Everybody needs a little motivation now and again. Well, here’s yours, if you want it. Is going through the process of National Board Certification worth it? Absolutely.
In 2013, I began my quest to becoming an NBCT as an Early Childhood Generalist. I was fortunate to knock it all out in one year, and while it was definitely tough and time-cosuming, I’m so glad I leaned into the discomfort of doing it because…
- It elevated and empowered my teaching
- It advanced student learning and achievement
- It opened doors to new leadership opportunities
- It led to notable financial gains!
I know the latter point probably made your ears perk up because, let’s face it, there are not a lot of ways to make an extra buck as a teacher. But, most school divisions/states offer incentives for becoming an NBCT.
For example, it cost me $2,565 to embark on the journey in 2013 (it now costs $1,900). My school district paid for half of it and the other half came out of my pocket. However, when I certified, my school district reimbursed that money. In addition, my state (Virginia) provided an initial $5,000 award just for completing it, and I’ve been earning $5,000 extra per year from district/state incentives since. It made me eligible to receive another extra $1,000 per year through our school district’s Career Teacher program, too. Plus, it covered all of my required professional learning points for that year.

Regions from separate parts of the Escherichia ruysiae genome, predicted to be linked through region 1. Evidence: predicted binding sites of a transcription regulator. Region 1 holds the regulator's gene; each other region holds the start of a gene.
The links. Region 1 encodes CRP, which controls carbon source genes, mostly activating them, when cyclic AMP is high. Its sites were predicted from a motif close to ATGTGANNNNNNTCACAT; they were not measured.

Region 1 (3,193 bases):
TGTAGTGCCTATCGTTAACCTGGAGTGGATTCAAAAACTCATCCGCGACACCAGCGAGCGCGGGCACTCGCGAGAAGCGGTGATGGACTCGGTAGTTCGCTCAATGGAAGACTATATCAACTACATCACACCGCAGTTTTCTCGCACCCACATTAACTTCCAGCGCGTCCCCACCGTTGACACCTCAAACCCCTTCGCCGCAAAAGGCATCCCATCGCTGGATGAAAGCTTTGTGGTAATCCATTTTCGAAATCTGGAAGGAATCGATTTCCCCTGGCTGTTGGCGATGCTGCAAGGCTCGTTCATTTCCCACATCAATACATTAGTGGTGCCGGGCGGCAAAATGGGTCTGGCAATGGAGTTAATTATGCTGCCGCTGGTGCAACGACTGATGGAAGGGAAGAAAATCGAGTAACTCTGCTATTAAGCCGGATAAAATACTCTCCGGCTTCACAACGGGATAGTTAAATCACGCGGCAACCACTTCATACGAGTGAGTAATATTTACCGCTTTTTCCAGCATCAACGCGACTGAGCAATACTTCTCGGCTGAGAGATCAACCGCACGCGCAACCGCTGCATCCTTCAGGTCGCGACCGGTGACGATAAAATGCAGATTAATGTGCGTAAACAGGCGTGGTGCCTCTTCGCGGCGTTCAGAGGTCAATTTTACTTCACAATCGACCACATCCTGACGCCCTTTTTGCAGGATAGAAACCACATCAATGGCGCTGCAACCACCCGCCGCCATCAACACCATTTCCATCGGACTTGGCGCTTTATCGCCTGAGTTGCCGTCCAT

Math isn’t really my forte, but it’s pretty clear that it was an excellent investment of my time and money!
So, what exactly is National Board Certification?
Per the National Board for Professional Teaching Standards web site, it is a certification process that requires teachers to demonstrate standards-based evidence of the positive effect they have on student learning in alignment with the Five Core Propositions. Candidates must complete four components and assessment center exercises.
Teachers can earn certification in a variety of disciplines from PreK-12th grade.
Previously, teachers were required to complete all components and assessments in one year. However, this has recently been revised, allowing teachers more time to fulfill the process and at a lesser cost. The certification is good for five years, and there’s a simplified process for renewal.
If you’re interested in certifying, start by finding out what financial support and/or programs are available within your school division/state. Remember, you do not have to do this alone! There are many groups, conferences, workshops, courses, listservs, books, and web sites to aid in the process. Be selective in determining the right certification area for you, and then take a few responsibilities off your list to free up time in your schedule. If you have any questions, comments, tidbits of advice, or additional resources, please share!
Thanks and good luck!